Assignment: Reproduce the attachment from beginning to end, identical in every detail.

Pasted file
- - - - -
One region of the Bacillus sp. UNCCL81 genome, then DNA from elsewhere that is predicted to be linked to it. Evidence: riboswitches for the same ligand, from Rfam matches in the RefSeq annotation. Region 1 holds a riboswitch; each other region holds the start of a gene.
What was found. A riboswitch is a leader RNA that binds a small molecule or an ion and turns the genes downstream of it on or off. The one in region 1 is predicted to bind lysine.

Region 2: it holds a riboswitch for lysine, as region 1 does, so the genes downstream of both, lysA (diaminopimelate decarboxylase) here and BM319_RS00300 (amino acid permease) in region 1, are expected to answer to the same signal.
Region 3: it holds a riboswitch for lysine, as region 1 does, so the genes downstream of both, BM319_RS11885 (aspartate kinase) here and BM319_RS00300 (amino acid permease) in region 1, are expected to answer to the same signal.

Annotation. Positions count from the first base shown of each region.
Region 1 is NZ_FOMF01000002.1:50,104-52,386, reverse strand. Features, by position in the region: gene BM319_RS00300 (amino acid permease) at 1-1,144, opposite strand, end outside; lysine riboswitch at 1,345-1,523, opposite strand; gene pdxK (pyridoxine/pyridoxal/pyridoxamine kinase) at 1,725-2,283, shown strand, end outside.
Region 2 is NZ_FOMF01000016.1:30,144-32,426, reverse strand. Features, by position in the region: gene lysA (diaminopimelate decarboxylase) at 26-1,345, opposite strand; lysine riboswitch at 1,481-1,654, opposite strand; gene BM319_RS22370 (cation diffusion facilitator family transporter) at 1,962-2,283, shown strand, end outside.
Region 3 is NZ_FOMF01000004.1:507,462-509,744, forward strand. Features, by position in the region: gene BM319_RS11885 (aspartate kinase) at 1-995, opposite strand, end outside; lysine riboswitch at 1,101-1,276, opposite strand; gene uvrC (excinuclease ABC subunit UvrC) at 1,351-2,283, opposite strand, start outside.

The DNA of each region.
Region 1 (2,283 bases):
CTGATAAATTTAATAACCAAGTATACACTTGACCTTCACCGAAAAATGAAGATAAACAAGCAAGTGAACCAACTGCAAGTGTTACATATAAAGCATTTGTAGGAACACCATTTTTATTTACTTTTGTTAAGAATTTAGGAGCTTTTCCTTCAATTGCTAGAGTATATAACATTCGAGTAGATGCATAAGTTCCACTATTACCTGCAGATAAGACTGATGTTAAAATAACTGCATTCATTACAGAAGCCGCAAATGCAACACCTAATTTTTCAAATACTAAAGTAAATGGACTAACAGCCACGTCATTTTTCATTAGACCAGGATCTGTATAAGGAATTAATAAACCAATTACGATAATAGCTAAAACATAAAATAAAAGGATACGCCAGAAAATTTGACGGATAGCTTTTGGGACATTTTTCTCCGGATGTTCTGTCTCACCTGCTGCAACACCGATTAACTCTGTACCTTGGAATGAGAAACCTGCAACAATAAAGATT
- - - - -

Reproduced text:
One region of the Bacillus sp. UNCCL81 genome, then DNA from elsewhere that is predicted to be linked to it. Evidence: riboswitches for the same ligand, from Rfam matches in the RefSeq annotation. Region 1 holds a riboswitch; each other region holds the start of a gene.
What was found. A riboswitch is a leader RNA that binds a small molecule or an ion and turns the genes downstream of it on or off. The one in region 1 is predicted to bind lysine.

Region 2: it holds a riboswitch for lysine, as region 1 does, so the genes downstream of both, lysA (diaminopimelate decarboxylase) here and BM319_RS00300 (amino acid permease) in region 1, are expected to answer to the same signal.
Region 3: it holds a riboswitch for lysine, as region 1 does, so the genes downstream of both, BM319_RS11885 (aspartate kinase) here and BM319_RS00300 (amino acid permease) in region 1, are expected to answer to the same signal.

Annotation. Positions count from the first base shown of each region.
Region 1 is NZ_FOMF01000002.1:50,104-52,386, reverse strand. Features, by position in the region: gene BM319_RS00300 (amino acid permease) at 1-1,144, opposite strand, end outside; lysine riboswitch at 1,345-1,523, opposite strand; gene pdxK (pyridoxine/pyridoxal/pyridoxamine kinase) at 1,725-2,283, shown strand, end outside.
Region 2 is NZ_FOMF01000016.1:30,144-32,426, reverse strand. Features, by position in the region: gene lysA (diaminopimelate decarboxylase) at 26-1,345, opposite strand; lysine riboswitch at 1,481-1,654, opposite strand; gene BM319_RS22370 (cation diffusion facilitator family transporter) at 1,962-2,283, shown strand, end outside.
Region 3 is NZ_FOMF01000004.1:507,462-509,744, forward strand. Features, by position in the region: gene BM319_RS11885 (aspartate kinase) at 1-995, opposite strand, end outside; lysine riboswitch at 1,101-1,276, opposite strand; gene uvrC (excinuclease ABC subunit UvrC) at 1,351-2,283, opposite strand, start outside.

The DNA of each region.
Region 1 (2,283 bases):
CTGATAAATTTAATAACCAAGTATACACTTGACCTTCACCGAAAAATGAAGATAAACAAGCAAGTGAACCAACTGCAAGTGTTACATATAAAGCATTTGTAGGAACACCATTTTTATTTACTTTTGTTAAGAATTTAGGAGCTTTTCCTTCAATTGCTAGAGTATATAACATTCGAGTAGATGCATAAGTTCCACTATTACCTGCAGATAAGACTGATGTTAAAATAACTGCATTCATTACAGAAGCCGCAAATGCAACACCTAATTTTTCAAATACTAAAGTAAATGGACTAACAGCCACGTCATTTTTCATTAGACCAGGATCTGTATAAGGAATTAATAAACCAATTACGATAATAGCTAAAACATAAAATAAAAGGATACGCCAGAAAATTTGACGGATAGCTTTTGGGACATTTTTCTCCGGATGTTCTGTCTCACCTGCTGCAACACCGATTAACTCTGTACCTTGGAATGAGAAACCTGCAACAATAAAGATT